The study was conducted between May 2003 and October 2004. The study protocol was approved by our Institutional Review Board (Comité de Protection des Personnes se Prětant à la Recherche Biomédicale Pitié-Salpětrière, Paris, France). The trial was conducted according to the standards of Good Clinical Practice and the Helsinki Declaration. Written informed consent was obtained from all patients. This was a randomized, double-blind, placebo-controlled study.

Women, aged 18-70 yr, ASA Grade I-II, weighing between 50 and 100 kg, and undergoing elective abdominal gynaecological surgery were included. Surgery was performed using a standardized technique, using either an abdominal or a vaginal approach without laparoscopy. Surgery comprised abdominal hysterectomy with or without salpingo-oophorectomy, myomectomy or vaginal prolapse repair. Exclusion criteria were preoperative administration of morphine, allergy or contraindication to morphine, ketamine, or nonsteroidal anti-inflammatory drugs, renal failure (serum creatinine >120 μmol L−1), hepatic failure (transaminases or alkaline phosphatase >3 times of the upper normal value and/or prothrombin time <60% of control), scheduled regional anaesthesia, and emergency surgery. Patients with delirium or dementia or who were not French speaking and those who did not understand the pain, mood, memory and cognition scales that were used in the study were not considered.

Patients received oral hydroxyzine (50 or 100 mg) or midazolam (2.5 or 5 mg) 1 h before surgery. After i.v. cannulation, anaesthesia was induced with propofol (2.5 mg kg−1) and remifentanil (1 μg kg−1 bolus during 30-60 s, followed by an infusion of 0.5 μg kg−1 min−1). Tracheal intubation was performed after muscle relaxation had been achieved with atracurium (0.5 mg kg−1). Anaesthesia was maintained with propofol and remifentanil; doses were adjusted to achieve adequate anaesthesia. Patients were ventilated with an oxygen-air mixture (50%/50%). Before surgical incision, ketamine 0.15 mg kg−1 (racemic ketamine chlorhydrate 50 mg 5 mL−1, Panpharma, Paris, France) or the same volume of saline was administered i.v. Thirty minutes before the end of the operation, 0.20 mg kg−1 of morphine and 50 mg of ketoprofen (Profenid; Laboratoire Sanofi-Aventis, Paris, France) were administered i.v. After satisfactory spontaneous ventilation and awakening, the trachea was extubated, and the patient was transferred to the postanaesthesia care unit.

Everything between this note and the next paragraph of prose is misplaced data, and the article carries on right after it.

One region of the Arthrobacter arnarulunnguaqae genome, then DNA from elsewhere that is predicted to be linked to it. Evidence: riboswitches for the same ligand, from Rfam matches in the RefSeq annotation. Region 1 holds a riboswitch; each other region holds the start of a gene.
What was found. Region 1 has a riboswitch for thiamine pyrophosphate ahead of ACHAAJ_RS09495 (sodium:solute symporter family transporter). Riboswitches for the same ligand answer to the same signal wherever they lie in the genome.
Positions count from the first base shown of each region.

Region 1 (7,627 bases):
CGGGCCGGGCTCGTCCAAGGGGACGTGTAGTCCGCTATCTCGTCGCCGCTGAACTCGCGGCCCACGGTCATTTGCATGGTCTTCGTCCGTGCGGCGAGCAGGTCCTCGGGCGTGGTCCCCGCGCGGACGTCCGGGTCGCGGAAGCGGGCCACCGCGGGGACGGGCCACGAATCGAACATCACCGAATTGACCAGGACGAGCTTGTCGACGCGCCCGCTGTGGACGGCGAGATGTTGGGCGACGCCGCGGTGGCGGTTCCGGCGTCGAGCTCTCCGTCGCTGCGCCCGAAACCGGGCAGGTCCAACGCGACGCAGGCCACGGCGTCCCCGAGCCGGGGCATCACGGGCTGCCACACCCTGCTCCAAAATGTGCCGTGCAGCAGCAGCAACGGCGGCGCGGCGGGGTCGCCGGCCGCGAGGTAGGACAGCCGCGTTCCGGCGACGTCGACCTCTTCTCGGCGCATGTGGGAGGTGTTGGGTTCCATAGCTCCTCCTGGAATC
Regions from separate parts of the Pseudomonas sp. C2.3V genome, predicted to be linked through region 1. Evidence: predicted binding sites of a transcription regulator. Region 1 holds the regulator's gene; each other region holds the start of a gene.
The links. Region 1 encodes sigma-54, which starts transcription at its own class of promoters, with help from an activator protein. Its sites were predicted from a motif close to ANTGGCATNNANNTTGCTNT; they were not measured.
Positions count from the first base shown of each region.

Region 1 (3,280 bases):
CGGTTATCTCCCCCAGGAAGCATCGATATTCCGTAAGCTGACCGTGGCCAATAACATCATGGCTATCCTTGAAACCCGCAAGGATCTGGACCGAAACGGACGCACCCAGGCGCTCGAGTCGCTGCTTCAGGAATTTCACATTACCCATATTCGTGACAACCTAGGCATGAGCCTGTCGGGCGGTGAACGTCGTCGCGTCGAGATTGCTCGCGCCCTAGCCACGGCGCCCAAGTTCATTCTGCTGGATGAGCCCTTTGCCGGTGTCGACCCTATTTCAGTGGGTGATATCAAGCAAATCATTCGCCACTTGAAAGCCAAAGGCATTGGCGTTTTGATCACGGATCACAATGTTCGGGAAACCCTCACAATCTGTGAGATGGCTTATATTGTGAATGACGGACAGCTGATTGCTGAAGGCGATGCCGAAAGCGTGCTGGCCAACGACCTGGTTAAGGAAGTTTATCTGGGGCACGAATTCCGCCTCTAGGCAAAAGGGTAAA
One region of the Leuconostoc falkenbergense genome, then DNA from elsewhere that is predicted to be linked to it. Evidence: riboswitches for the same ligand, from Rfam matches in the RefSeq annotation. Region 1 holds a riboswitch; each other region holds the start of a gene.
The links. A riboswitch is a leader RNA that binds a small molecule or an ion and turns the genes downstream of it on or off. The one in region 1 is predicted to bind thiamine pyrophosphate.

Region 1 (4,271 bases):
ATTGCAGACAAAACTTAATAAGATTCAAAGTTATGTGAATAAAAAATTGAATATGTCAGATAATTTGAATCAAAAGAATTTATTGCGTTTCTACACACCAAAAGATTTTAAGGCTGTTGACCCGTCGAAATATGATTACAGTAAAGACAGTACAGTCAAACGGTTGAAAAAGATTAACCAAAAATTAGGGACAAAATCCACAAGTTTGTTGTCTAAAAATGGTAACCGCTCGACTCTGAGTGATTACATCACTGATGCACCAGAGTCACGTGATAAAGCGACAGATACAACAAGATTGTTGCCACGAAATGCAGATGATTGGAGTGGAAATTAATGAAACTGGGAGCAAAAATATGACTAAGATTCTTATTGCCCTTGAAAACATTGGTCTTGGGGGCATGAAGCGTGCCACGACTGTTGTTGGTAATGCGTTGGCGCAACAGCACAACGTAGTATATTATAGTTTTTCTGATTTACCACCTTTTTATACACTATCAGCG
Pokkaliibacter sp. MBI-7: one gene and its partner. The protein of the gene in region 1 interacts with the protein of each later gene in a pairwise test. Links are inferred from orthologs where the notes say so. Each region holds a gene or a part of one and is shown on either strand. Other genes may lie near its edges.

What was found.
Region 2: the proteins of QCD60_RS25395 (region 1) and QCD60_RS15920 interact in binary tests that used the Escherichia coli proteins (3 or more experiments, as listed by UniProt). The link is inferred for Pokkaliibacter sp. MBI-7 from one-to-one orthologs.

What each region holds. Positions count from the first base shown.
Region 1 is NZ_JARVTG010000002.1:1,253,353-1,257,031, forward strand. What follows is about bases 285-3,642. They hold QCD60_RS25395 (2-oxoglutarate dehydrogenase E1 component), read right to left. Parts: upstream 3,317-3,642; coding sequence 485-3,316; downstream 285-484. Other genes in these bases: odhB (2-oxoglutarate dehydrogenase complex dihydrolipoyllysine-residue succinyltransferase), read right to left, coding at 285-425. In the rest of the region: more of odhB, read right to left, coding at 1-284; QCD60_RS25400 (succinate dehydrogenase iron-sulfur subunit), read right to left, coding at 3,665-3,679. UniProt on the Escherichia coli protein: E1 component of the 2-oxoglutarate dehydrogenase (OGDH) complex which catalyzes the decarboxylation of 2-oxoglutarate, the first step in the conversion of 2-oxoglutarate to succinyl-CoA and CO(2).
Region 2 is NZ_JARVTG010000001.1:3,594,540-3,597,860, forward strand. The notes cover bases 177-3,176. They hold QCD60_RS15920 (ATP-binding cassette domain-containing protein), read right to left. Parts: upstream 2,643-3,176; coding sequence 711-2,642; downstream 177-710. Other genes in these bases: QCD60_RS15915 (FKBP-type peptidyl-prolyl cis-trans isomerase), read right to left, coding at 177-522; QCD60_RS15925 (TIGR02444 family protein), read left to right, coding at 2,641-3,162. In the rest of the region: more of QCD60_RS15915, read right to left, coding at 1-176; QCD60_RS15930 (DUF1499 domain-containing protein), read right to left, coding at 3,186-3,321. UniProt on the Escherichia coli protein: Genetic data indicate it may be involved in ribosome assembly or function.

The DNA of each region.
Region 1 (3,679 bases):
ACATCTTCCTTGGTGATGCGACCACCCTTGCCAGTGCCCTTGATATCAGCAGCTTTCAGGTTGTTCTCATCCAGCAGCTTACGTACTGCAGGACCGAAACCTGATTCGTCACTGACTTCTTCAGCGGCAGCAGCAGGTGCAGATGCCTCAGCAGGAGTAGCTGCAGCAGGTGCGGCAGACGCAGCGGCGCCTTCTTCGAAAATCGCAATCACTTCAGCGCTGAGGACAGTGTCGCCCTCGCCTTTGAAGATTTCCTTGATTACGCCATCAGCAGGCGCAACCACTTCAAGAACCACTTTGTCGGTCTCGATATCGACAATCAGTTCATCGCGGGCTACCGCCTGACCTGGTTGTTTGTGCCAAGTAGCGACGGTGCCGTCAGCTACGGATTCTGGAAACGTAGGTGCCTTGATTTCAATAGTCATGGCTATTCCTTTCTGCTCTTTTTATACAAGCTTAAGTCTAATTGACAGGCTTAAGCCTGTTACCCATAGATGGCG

All nurses in the postanaesthesia care unit were trained to assess pain using the visual analogue scale (VAS; 0-100 mm, handheld slide-rule type) [21] and the numeric rating scale (NRS; 0-100 mm) [22]. The two scales were regarded as equivalent [21]. A strict protocol was implemented following a preliminary study that determined the optimal regimen of morphine titration [23]. The protocol defined the appropriate dose and the interval between boluses, the VAS (or NRS) thresholds that were required to administer morphine and criteria to stop titration. There was no limitation in the total dose. After arrival in the postanaesthesia care unit, patients were questioned about the presence of pain (at least every 15 min before the onset of morphine titration) and were asked to rate their pain intensity on the VAS or the NRS. When the values were above 30, morphine was titrated i.v. every 5 min using 3 mg boluses (2 mg in patients weighing ≤60 kg) and pain was assessed every 5 min until pain relief (defined as a VAS or NRS ≤ 30). When the patient was asleep, no attempt was made for arousal; the patient was then considered as having adequate pain relief and was assigned a score of 0. When the pain was too severe to obtain a VAS or NRS (patient refusal), it was scored as 100. Clinical monitoring included respiratory rate, pulse oximetry, sedation according to the Ramsay score [24], arterial pressure and heart rate (HR). Morphine titration was stopped if the patient had a respiratory rate below 12 breaths min−1, or pulse oximetry was lower than 95%, or when she had a serious adverse event that was most likely related to morphine (for instance, an allergic reaction with cutaneous rash with or without arterial hypotension, vomiting, severe itching). In case of severe ventilatory depression (respiratory rate <10 breaths min−1), i.v. naloxone 0.04 mg was administered until the rate was above 12 min−1. Severe postoperative pain was defined as VAS ≥ 70 [25].